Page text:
Synopsis of Toy
One of the great joys of childhood for many a kid was a trip to the movies. Just the same, a visit to the movie theater wasn’t always easy to come by. In fact, it was totally dependent on the schedule and whims of the adults in the house. What was a kid to do when they wanted a show and couldn’t get the big folks to cooperate? Kenner Toys answered this plea in 1960 with the introduction of a nifty toy known as the Give-A-Show Projector. This audio-visual marvel hit if off with more than one generation of toy buyer and enjoyed a popularity that spanned three decades.
The Give-A-Show Projector was equal parts slide projector and flashlight. Its plastic casing changed shape and color over the years, but it always contained a bright projector light bulb and a slot that allowed the user to feed a strip of film through the light it emitted to create projected images. To put on a show, the Projector user dimmed the lights and aimed their Give-A-Show Projector at the blank wall of their choice. They then fed a projection strip containing six slides through the side of the Give-A-Show Projector. The end result was a series of four-foot images that told a story to the viewers through words and pictures.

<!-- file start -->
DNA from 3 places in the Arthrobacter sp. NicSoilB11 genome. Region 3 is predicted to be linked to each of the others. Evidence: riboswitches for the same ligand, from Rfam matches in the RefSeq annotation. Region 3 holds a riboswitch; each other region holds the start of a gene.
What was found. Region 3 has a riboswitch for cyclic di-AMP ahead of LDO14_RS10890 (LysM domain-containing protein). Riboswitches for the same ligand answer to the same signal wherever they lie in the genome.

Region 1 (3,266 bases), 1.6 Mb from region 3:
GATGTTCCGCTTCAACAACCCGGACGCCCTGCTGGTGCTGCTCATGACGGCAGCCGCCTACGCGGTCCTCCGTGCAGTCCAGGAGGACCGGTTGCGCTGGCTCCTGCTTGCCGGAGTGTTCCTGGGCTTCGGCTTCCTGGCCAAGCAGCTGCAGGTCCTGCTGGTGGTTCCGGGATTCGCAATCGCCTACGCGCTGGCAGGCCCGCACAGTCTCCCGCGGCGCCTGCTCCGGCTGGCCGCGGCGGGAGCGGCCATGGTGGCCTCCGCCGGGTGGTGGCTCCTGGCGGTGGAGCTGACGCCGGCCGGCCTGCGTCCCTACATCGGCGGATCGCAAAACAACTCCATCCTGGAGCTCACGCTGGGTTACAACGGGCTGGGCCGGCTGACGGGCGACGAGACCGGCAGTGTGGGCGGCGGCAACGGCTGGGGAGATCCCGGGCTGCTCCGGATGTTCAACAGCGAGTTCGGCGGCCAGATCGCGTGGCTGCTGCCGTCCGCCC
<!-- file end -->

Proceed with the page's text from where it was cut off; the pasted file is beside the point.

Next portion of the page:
Okay, it wasn’t quite the same as seeing a movie, but if the kid using it put their imagination to work, then time spent with the Give-A-Show Projector could be quite entertaining. As it became more popular, Kenner also added new elements to jazz it up. The most notable was the addition of sound, which was first achieved by adding a record to be played on a nearby record player while running the Give-A-Show Projector. Later versions would exchange records for cassette tapes. Another cool later variation on the Give-A-Show technology was the See-A-Show Hand-Held Stereo Viewer, which shrunk the machine and slides to a size that could be held in the hand and viewed through a View Master-style device.
One of the best things about Give-A-Show Projector was that Kenner obtained the licenses necessary to use some first-rate subjects for the slide shows, especially cartoon characters. A short list of the cartoon icons that appeared in Give-A-Show slides would include Bugs Bunny, Mighty Mouse, Rocky and Bullwinkle, Scooby-Doo, and Yogi Bear. Hanna-Barbera cartoons were especially represented, meaning even short-lived cartoons like Amazing Chan and the Chan Clan got their day in the Give-A-Show spotlight. One of the most popular Slide Shows was a cartoon version of Star Wars, which remains an in-demand item amongst both Star Wars fanatics and toy collectors today.
The Give-A-Show Projector continued to find favor with toy fans well into the 1980’s with slide shows built around characters like Wicket the Ewok. They have not been made in recent years, but the old models continue to be traded eagerly today and continue to be of special interest to cartoon aficionados. Their continued popularity gives off a strong hint that plenty of people still dream about having their own movie theater.
Release History of Toy1960 - Give-A-Show Projector
Sub Categories of Toyselectronic toys